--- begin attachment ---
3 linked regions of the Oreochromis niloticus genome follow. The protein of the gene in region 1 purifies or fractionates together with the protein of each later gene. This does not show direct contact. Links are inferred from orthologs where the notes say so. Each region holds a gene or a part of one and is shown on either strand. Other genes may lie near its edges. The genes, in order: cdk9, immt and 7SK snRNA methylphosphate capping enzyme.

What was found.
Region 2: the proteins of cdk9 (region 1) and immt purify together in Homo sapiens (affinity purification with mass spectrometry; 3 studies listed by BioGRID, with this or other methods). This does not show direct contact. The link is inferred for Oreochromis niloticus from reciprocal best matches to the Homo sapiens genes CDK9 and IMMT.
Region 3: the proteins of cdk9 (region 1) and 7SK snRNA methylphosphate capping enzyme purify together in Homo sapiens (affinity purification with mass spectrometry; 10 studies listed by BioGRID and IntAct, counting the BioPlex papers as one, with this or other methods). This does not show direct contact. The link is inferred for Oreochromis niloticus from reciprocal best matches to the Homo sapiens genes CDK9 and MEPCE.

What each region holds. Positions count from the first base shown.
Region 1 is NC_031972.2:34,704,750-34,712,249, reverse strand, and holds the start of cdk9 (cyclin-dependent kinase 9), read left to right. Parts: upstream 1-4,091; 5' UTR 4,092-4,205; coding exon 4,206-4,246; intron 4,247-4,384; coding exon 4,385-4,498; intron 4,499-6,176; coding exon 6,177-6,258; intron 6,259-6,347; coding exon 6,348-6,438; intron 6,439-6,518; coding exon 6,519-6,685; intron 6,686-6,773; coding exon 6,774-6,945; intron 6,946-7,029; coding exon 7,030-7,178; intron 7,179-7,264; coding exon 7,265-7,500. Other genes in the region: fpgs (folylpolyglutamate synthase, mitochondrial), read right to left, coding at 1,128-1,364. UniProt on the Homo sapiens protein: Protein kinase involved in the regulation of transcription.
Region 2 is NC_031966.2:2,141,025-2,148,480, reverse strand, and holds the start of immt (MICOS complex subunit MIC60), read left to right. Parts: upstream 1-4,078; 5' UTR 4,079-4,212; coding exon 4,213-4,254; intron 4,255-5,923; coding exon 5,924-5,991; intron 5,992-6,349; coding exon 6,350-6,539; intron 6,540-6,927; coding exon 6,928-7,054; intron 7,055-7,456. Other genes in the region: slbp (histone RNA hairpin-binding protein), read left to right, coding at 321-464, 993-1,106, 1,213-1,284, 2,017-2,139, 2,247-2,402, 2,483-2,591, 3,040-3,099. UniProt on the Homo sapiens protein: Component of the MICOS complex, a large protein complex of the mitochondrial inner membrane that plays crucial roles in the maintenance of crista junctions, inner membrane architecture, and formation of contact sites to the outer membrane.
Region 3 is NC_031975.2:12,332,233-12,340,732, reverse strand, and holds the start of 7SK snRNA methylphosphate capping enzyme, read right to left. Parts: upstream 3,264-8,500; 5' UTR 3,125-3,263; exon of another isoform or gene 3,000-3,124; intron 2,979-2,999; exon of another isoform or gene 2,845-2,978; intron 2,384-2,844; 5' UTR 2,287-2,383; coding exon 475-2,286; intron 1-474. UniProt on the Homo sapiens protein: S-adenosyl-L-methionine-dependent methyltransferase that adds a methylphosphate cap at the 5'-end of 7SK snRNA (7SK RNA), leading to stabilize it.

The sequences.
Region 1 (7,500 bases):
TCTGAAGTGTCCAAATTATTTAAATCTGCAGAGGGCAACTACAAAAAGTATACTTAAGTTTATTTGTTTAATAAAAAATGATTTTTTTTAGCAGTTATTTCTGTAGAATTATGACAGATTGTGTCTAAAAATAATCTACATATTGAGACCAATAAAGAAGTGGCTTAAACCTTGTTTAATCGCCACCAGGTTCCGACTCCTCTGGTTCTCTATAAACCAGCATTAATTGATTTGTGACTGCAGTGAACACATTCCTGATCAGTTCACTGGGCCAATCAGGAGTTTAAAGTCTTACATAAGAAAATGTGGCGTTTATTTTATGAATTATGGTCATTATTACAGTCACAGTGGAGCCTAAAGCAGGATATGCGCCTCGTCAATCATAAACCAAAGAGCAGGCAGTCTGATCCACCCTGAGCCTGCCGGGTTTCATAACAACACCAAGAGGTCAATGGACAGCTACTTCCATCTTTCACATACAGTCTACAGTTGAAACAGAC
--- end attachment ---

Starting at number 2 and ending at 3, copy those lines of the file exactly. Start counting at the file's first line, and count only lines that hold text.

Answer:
What was found.
Region 2: the proteins of cdk9 (region 1) and immt purify together in Homo sapiens (affinity purification with mass spectrometry; 3 studies listed by BioGRID, with this or other methods). This does not show direct contact. The link is inferred for Oreochromis niloticus from reciprocal best matches to the Homo sapiens genes CDK9 and IMMT.